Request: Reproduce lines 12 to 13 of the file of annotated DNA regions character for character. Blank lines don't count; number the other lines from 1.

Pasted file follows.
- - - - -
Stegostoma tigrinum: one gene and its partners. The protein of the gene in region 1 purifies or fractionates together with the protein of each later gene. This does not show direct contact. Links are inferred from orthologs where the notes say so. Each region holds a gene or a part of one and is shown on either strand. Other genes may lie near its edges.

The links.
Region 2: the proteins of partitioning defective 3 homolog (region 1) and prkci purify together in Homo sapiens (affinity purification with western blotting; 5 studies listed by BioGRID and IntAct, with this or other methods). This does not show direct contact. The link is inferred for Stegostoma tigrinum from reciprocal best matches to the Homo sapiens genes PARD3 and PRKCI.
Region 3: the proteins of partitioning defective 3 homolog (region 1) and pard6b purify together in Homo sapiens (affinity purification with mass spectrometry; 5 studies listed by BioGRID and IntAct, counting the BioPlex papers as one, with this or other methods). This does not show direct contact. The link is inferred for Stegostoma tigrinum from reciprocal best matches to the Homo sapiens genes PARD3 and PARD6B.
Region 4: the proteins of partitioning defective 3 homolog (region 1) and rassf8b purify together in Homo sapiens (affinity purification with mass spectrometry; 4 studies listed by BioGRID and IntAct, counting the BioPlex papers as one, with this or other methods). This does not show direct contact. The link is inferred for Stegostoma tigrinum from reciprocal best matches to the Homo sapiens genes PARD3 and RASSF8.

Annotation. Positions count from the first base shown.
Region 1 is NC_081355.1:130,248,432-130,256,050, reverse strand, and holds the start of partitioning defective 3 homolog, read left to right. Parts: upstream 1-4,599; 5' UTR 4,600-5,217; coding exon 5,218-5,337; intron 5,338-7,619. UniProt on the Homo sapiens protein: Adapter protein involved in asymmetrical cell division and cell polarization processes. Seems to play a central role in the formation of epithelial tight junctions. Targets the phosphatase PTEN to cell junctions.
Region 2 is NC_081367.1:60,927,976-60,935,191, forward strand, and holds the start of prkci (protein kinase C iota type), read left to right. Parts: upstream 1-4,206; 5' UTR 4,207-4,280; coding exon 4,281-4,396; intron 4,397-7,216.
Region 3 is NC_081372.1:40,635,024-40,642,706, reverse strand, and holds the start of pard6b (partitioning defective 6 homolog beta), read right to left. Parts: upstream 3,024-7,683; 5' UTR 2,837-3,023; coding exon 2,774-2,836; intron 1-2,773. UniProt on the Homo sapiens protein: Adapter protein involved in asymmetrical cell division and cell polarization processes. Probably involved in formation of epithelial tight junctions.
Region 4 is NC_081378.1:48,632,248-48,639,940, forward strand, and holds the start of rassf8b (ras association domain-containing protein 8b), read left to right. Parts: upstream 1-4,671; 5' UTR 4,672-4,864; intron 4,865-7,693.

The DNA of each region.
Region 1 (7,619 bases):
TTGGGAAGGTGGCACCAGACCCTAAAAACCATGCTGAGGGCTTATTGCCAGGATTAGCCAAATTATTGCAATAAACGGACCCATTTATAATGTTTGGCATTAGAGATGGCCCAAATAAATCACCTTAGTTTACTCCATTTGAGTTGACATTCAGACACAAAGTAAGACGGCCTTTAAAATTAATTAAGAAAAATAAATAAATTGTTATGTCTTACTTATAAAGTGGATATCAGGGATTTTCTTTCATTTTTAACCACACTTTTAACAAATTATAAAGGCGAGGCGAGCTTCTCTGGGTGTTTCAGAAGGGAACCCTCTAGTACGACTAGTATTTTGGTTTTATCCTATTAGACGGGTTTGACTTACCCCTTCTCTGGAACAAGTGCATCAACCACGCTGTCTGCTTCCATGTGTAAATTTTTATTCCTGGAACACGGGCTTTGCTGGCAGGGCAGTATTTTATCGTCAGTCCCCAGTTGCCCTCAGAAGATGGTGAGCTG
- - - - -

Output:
Region 1 (7,619 bases):
TTGGGAAGGTGGCACCAGACCCTAAAAACCATGCTGAGGGCTTATTGCCAGGATTAGCCAAATTATTGCAATAAACGGACCCATTTATAATGTTTGGCATTAGAGATGGCCCAAATAAATCACCTTAGTTTACTCCATTTGAGTTGACATTCAGACACAAAGTAAGACGGCCTTTAAAATTAATTAAGAAAAATAAATAAATTGTTATGTCTTACTTATAAAGTGGATATCAGGGATTTTCTTTCATTTTTAACCACACTTTTAACAAATTATAAAGGCGAGGCGAGCTTCTCTGGGTGTTTCAGAAGGGAACCCTCTAGTACGACTAGTATTTTGGTTTTATCCTATTAGACGGGTTTGACTTACCCCTTCTCTGGAACAAGTGCATCAACCACGCTGTCTGCTTCCATGTGTAAATTTTTATTCCTGGAACACGGGCTTTGCTGGCAGGGCAGTATTTTATCGTCAGTCCCCAGTTGCCCTCAGAAGATGGTGAGCTG